As you inaccurately have stated, ‘On 10 November 1799, General Napoleon Bonaparte carried out his coup d’etat in Paris, essentially becoming the military dictator of France’ which has been correctly disproven by Thierry Lentz, in an eloquent and accurate article. Unfortunately, that inaccurate statement typifies anything that you may say about Napoleon and his government. It is a poor place to begin.
Although you're posting in response to me, I can't tell if you're actually responding to me or not, since I didn't post that. I'm not sure to whom you're responding. But in any event, if I understand you correctly, that is an argument about an opinion, correct? (Whether or not to apply the word "dictator" to Napoleon after 1799?) That wasn't the topic of my post, nor this thread, so I'll refrain from commenting in order to avoid derailing the discussion.
If Napoleon insisted on honesty in his officials, and he did, then it would not be logical that he would personally be corrupt.
Again, I believe you're confusing my post with someone else's, since I was the person who said that Napoleon probably did not personally enrich himself... after all, what need would he have had to do so?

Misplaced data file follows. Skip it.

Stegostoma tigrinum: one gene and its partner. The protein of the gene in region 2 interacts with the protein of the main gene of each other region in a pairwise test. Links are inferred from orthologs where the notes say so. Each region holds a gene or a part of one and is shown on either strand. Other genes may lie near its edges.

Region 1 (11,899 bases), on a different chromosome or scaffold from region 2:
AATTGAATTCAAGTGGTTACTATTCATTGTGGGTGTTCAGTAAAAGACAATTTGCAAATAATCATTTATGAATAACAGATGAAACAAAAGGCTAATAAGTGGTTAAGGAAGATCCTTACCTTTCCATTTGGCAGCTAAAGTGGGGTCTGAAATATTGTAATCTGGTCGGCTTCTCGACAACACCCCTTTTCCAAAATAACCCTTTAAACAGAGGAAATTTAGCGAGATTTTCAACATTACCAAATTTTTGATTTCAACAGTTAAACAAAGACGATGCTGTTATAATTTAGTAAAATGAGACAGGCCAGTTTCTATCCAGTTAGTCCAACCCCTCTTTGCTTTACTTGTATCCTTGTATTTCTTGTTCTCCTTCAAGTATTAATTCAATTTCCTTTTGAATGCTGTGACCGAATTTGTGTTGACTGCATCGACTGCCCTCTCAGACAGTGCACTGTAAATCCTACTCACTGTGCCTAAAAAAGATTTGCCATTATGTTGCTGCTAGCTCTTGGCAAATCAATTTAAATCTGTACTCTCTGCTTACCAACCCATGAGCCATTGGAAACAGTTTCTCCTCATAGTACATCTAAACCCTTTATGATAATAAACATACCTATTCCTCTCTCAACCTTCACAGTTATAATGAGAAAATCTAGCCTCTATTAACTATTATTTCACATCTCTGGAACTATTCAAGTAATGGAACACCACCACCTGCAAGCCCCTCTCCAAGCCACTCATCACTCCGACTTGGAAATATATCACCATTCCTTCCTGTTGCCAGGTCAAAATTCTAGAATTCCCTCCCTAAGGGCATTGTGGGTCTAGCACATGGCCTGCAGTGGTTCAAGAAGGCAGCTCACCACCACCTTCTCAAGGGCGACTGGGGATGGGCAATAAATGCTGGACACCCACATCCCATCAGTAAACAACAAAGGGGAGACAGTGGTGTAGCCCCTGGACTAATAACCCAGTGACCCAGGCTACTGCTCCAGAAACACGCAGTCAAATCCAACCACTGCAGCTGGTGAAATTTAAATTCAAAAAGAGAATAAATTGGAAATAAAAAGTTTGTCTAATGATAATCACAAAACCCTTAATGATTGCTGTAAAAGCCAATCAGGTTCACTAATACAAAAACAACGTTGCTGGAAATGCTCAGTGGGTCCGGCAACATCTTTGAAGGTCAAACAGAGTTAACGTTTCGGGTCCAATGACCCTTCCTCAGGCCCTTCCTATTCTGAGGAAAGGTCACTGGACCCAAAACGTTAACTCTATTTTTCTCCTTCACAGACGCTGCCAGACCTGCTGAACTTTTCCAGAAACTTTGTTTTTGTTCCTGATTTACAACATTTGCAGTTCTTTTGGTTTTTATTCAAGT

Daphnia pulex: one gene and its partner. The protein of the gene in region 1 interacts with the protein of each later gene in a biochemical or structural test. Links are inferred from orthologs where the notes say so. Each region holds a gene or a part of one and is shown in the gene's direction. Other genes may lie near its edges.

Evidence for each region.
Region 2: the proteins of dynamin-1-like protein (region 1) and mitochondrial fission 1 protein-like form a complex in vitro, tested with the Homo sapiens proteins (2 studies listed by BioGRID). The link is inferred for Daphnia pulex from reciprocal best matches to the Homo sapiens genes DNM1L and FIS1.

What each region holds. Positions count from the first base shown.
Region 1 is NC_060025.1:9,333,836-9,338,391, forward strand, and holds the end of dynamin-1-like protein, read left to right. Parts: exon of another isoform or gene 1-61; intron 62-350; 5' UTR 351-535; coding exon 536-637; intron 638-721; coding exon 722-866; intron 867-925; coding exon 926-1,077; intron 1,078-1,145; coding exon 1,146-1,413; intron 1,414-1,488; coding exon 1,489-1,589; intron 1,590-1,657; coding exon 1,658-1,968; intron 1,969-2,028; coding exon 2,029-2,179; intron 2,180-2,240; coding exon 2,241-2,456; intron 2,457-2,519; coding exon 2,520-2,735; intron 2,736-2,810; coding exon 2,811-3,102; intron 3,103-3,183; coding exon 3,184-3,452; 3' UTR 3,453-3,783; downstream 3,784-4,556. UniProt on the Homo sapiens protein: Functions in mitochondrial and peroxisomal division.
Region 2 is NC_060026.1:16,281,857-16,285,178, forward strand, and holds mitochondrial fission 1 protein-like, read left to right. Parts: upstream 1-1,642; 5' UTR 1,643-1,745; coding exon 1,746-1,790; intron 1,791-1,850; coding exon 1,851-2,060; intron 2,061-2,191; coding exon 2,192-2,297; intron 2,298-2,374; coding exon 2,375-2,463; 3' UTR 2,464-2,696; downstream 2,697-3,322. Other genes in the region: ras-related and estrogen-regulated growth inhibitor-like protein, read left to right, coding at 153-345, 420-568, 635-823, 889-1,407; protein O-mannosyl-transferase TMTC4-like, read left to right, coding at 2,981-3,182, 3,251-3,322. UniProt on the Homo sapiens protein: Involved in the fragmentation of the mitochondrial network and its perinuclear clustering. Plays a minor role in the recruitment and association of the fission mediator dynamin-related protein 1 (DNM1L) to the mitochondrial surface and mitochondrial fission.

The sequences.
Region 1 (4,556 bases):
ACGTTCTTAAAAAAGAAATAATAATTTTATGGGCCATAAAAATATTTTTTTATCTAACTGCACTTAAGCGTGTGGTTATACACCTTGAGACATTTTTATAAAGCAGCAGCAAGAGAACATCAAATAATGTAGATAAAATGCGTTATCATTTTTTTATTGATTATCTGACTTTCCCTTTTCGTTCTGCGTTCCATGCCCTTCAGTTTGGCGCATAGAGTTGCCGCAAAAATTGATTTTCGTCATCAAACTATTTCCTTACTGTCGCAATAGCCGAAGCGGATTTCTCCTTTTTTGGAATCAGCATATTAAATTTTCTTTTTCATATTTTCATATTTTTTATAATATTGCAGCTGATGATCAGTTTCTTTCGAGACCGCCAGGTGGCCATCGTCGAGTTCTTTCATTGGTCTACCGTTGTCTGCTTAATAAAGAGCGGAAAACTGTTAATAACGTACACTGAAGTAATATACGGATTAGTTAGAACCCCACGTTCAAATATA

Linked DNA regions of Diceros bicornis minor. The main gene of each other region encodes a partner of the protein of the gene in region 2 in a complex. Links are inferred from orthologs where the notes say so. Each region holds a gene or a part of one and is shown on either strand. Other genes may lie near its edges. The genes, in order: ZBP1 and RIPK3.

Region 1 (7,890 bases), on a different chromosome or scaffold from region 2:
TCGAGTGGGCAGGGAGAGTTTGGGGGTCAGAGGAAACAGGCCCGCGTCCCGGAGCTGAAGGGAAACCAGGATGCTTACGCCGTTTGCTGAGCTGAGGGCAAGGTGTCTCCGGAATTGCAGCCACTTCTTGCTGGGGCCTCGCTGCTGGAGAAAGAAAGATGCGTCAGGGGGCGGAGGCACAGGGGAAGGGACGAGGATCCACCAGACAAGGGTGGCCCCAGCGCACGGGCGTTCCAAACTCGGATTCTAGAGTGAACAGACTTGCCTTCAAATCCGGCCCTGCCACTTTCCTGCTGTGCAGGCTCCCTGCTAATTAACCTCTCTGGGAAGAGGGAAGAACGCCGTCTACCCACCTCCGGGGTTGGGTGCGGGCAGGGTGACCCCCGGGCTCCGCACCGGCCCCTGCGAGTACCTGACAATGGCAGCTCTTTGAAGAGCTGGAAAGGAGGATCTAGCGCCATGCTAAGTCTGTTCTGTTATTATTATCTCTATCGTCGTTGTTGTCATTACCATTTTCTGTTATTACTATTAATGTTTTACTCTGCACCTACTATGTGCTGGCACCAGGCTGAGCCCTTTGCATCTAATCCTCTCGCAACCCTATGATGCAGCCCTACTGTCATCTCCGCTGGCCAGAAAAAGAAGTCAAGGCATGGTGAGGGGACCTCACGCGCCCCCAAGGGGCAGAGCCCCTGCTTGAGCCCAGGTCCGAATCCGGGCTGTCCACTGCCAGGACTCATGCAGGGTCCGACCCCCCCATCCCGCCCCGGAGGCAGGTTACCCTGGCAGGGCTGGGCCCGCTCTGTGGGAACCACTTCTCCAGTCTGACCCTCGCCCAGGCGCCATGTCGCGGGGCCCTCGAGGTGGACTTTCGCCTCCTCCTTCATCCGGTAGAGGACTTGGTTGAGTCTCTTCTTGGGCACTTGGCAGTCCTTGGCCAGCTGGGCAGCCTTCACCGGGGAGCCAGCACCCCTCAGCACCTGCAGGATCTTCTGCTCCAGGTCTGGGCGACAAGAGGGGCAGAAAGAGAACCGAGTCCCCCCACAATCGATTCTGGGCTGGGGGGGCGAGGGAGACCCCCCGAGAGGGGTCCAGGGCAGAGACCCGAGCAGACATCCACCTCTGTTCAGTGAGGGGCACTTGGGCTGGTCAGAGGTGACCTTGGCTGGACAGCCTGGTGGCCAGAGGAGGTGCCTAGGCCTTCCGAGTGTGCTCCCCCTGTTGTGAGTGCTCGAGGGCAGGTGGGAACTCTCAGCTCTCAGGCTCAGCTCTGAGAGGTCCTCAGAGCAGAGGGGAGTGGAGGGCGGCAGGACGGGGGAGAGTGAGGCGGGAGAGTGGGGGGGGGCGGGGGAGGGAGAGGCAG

I would suggest that you might find contrary information in The Napoleonic Revolution by Robert Holtman... From Holtman:
'[Napoleon's] government's fiscal policy was, on the whole, one of the triumphs of Napoleon's career, and an achievement that has had a lasting impact.'-99 '[Napoleon's] later budgets were rarely balanced, but the consolidated debt of France remained relatively small, particularly in comparison with that of England, and amounted to only 60 million francs in 1814.'-100
Yes, I have Holtman's books, as you know from our previous discussions, but I'm not sure what those quotes about the budget have to do with the many examples of corruption. Indeed, since all the quotes that you included have to do with currency, finance, and budget, and none have to do with corruption - which was the topic of the thread - I think that you must be mistakenly responding to posts by someone else?
Such generals as Davout, Berthier, Bessieres, Eble, Serurier, Gourgaud, Rapp.... honest and honorable men. Massena, Soult, Augereau, and others might loot, but that cannot be said for the whole of the French general officers.